Architects understand a very important principle that healthcare professionals can learn from: without the right support, a building can’t stand.
Just like any other industry, healthcare has a past, a present, and a future. However, with low patient-to-clinician ratios and rising patient needs, the future of healthcare is hanging in the balance.
Patient numbers and their needs are escalating, creating an exponential problem for clinicians. The traditional model of medicine simply can’t keep up with this high demand. In response, many health organizations are searching for scalable solutions to rising patient needs.
Humankind is constantly innovating new solutions to old problems - a pen and ink instead of a chisel and stone. We call these innovations technology. Going back as far as recorded history, technology has shaped nations, politics, and the world as we know it today.
Patient education, patient engagement, behavior change are all trending topics in the current healthcare climate. The importance of these topics hinges on two important results integrated delivery networks invest themselves in - improved patient outcomes and lower medical costs.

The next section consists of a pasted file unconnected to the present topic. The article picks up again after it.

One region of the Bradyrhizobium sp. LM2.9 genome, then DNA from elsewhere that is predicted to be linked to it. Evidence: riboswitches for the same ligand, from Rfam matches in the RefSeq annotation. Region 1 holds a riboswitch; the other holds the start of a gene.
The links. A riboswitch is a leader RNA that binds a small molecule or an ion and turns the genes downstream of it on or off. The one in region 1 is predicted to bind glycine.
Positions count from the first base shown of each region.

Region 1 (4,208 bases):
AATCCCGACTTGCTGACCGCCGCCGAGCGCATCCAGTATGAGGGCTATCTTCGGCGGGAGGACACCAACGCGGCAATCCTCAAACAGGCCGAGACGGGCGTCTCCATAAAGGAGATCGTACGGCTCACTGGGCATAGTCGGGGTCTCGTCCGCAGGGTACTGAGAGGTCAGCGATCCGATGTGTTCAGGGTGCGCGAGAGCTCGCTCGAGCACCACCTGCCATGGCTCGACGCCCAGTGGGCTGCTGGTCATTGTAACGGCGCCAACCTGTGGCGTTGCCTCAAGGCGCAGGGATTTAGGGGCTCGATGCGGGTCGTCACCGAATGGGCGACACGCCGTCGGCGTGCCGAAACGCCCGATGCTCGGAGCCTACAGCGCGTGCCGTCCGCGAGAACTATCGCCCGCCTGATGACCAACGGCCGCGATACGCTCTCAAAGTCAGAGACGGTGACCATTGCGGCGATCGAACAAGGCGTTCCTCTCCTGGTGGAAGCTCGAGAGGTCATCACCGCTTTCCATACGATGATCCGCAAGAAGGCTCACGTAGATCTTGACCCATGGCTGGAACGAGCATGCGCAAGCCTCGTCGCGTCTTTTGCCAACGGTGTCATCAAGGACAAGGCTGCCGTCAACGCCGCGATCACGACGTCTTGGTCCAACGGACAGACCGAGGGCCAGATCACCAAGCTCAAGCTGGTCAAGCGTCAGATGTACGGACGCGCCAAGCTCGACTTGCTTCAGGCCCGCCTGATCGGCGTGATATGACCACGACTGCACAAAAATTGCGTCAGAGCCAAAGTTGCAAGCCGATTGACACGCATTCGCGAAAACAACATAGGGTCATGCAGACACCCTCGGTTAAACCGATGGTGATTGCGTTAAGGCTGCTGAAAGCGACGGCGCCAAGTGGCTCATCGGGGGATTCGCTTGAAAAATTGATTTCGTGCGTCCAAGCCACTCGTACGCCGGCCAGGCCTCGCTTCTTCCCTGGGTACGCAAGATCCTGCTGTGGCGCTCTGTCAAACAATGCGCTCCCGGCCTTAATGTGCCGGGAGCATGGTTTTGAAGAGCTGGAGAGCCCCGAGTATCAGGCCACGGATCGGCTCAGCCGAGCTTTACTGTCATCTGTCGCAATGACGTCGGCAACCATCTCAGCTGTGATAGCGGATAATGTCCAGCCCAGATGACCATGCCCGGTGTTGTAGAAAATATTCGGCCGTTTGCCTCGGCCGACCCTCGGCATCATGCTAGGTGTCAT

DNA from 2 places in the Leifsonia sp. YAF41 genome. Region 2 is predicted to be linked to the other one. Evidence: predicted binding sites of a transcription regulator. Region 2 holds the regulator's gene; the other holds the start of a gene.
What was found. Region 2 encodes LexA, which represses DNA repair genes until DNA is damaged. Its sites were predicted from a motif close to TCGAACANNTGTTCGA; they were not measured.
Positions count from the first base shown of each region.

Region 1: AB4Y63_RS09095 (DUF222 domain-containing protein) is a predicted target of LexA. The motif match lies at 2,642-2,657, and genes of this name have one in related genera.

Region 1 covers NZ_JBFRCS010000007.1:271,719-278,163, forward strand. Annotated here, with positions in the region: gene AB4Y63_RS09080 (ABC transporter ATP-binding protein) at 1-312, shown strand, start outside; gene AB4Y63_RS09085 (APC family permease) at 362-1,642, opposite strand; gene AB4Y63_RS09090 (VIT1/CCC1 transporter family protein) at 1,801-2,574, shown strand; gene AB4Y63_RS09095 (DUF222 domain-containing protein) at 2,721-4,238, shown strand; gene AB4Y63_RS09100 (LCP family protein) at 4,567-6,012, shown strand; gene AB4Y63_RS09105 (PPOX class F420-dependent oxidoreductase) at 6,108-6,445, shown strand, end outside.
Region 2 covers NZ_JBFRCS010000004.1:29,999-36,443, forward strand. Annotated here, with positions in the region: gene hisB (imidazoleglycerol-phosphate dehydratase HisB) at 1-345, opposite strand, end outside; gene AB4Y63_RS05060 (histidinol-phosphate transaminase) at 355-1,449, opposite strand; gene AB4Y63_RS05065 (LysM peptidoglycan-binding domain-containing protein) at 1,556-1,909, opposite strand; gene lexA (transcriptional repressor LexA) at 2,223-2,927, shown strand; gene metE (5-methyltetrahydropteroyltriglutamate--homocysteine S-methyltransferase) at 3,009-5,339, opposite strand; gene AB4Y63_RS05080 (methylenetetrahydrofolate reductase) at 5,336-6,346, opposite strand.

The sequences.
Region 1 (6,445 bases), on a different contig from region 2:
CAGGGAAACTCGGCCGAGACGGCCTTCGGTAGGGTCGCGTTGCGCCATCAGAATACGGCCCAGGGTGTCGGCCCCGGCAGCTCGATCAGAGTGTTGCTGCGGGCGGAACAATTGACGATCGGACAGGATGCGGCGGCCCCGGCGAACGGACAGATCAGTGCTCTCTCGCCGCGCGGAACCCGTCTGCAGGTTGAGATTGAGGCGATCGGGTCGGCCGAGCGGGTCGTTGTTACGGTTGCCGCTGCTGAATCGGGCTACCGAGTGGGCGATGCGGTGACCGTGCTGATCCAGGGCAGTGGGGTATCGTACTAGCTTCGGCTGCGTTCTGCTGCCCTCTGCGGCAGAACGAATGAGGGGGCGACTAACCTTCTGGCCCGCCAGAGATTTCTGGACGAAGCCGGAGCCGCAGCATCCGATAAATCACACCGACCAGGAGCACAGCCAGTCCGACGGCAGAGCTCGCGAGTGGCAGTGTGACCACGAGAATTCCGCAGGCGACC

Whole-person care is somewhat of a controversial topic these days. Connotations of employee wellness programs gone wrong and images of snake oil salesmen may come to mind for many - both patients and healthcare providers.
Human beings are complex. Not only do we have a physical and emotional side, but all facets of our being are intertwined with each other. The emotional state affects the mental, and the mental influences the physical, and so on and so forth. Psychologists have grappled with these human complexities for centuries, proposing many theories along the way.
Studies show that people living with chronic conditions benefit from human support in the form of online communities, where they can interact with peers and help each other achieve lasting change.